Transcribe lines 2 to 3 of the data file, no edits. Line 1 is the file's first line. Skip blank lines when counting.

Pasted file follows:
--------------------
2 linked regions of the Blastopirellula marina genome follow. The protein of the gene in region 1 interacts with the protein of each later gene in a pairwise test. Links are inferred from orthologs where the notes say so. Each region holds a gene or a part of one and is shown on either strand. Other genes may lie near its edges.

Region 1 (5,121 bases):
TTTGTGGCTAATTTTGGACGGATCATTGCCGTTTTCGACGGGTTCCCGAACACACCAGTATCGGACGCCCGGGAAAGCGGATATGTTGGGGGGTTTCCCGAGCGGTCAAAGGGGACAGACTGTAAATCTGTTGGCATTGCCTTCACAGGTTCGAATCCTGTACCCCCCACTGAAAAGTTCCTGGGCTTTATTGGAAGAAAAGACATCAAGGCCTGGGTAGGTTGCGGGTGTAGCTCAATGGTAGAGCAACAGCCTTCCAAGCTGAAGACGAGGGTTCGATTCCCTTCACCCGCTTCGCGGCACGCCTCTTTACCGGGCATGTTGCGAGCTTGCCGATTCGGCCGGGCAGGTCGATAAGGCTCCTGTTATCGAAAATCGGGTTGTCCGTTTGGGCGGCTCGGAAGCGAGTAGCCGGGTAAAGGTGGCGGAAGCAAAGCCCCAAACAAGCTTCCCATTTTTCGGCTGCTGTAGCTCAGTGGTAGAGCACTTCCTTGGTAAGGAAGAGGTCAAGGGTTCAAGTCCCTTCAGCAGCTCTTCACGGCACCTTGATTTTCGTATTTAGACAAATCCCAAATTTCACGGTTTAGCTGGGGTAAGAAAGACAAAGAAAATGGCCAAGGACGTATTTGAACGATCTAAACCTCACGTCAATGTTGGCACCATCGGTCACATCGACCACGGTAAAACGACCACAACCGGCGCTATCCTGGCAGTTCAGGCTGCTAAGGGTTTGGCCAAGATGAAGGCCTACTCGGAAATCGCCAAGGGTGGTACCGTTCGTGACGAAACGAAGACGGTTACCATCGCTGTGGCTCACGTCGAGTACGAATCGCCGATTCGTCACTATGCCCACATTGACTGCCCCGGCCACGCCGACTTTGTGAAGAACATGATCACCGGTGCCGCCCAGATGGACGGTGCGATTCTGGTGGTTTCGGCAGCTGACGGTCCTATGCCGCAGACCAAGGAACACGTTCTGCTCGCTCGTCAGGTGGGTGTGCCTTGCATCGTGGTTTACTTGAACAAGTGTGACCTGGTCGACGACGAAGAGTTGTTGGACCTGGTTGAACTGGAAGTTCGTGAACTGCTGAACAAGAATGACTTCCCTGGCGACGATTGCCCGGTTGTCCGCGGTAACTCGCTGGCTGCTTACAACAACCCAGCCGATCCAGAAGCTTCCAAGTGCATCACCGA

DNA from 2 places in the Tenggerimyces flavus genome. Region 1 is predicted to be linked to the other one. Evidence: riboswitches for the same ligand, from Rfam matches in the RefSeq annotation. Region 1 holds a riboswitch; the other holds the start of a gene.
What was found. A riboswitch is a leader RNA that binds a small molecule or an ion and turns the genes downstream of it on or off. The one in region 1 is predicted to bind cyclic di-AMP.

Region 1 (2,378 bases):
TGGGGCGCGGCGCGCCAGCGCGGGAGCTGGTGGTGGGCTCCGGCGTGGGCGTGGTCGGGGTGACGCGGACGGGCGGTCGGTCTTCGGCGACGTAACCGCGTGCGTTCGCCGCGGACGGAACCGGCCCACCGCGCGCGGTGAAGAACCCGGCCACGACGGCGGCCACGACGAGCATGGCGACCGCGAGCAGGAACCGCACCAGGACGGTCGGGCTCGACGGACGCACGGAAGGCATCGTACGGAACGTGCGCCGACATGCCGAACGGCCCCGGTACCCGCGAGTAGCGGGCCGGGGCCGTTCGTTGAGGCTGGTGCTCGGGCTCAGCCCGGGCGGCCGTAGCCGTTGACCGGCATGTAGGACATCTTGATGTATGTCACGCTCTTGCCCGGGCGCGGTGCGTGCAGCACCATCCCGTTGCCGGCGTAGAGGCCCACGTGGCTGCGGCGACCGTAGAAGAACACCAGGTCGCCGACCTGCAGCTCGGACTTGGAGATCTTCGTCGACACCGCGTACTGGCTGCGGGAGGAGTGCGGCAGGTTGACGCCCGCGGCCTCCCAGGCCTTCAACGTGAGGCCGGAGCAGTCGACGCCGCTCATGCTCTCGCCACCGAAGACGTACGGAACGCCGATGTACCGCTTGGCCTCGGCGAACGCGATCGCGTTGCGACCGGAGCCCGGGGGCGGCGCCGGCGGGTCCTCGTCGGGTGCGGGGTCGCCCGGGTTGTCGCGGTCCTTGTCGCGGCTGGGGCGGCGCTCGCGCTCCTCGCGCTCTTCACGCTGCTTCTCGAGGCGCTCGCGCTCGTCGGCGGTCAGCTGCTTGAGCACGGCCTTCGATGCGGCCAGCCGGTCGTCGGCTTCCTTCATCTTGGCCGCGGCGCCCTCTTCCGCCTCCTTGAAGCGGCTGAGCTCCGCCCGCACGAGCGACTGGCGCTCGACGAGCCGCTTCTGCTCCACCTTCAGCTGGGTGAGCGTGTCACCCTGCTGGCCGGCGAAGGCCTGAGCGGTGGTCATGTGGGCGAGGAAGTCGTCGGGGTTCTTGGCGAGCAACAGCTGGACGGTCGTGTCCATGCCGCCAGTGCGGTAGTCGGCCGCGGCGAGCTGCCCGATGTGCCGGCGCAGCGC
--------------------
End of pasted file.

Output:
Region 1 (5,121 bases):
TTTGTGGCTAATTTTGGACGGATCATTGCCGTTTTCGACGGGTTCCCGAACACACCAGTATCGGACGCCCGGGAAAGCGGATATGTTGGGGGGTTTCCCGAGCGGTCAAAGGGGACAGACTGTAAATCTGTTGGCATTGCCTTCACAGGTTCGAATCCTGTACCCCCCACTGAAAAGTTCCTGGGCTTTATTGGAAGAAAAGACATCAAGGCCTGGGTAGGTTGCGGGTGTAGCTCAATGGTAGAGCAACAGCCTTCCAAGCTGAAGACGAGGGTTCGATTCCCTTCACCCGCTTCGCGGCACGCCTCTTTACCGGGCATGTTGCGAGCTTGCCGATTCGGCCGGGCAGGTCGATAAGGCTCCTGTTATCGAAAATCGGGTTGTCCGTTTGGGCGGCTCGGAAGCGAGTAGCCGGGTAAAGGTGGCGGAAGCAAAGCCCCAAACAAGCTTCCCATTTTTCGGCTGCTGTAGCTCAGTGGTAGAGCACTTCCTTGGTAAGGAAGAGGTCAAGGGTTCAAGTCCCTTCAGCAGCTCTTCACGGCACCTTGATTTTCGTATTTAGACAAATCCCAAATTTCACGGTTTAGCTGGGGTAAGAAAGACAAAGAAAATGGCCAAGGACGTATTTGAACGATCTAAACCTCACGTCAATGTTGGCACCATCGGTCACATCGACCACGGTAAAACGACCACAACCGGCGCTATCCTGGCAGTTCAGGCTGCTAAGGGTTTGGCCAAGATGAAGGCCTACTCGGAAATCGCCAAGGGTGGTACCGTTCGTGACGAAACGAAGACGGTTACCATCGCTGTGGCTCACGTCGAGTACGAATCGCCGATTCGTCACTATGCCCACATTGACTGCCCCGGCCACGCCGACTTTGTGAAGAACATGATCACCGGTGCCGCCCAGATGGACGGTGCGATTCTGGTGGTTTCGGCAGCTGACGGTCCTATGCCGCAGACCAAGGAACACGTTCTGCTCGCTCGTCAGGTGGGTGTGCCTTGCATCGTGGTTTACTTGAACAAGTGTGACCTGGTCGACGACGAAGAGTTGTTGGACCTGGTTGAACTGGAAGTTCGTGAACTGCTGAACAAGAATGACTTCCCTGGCGACGATTGCCCGGTTGTCCGCGGTAACTCGCTGGCTGCTTACAACAACCCAGCCGATCCAGAAGCTTCCAAGTGCATCACCGA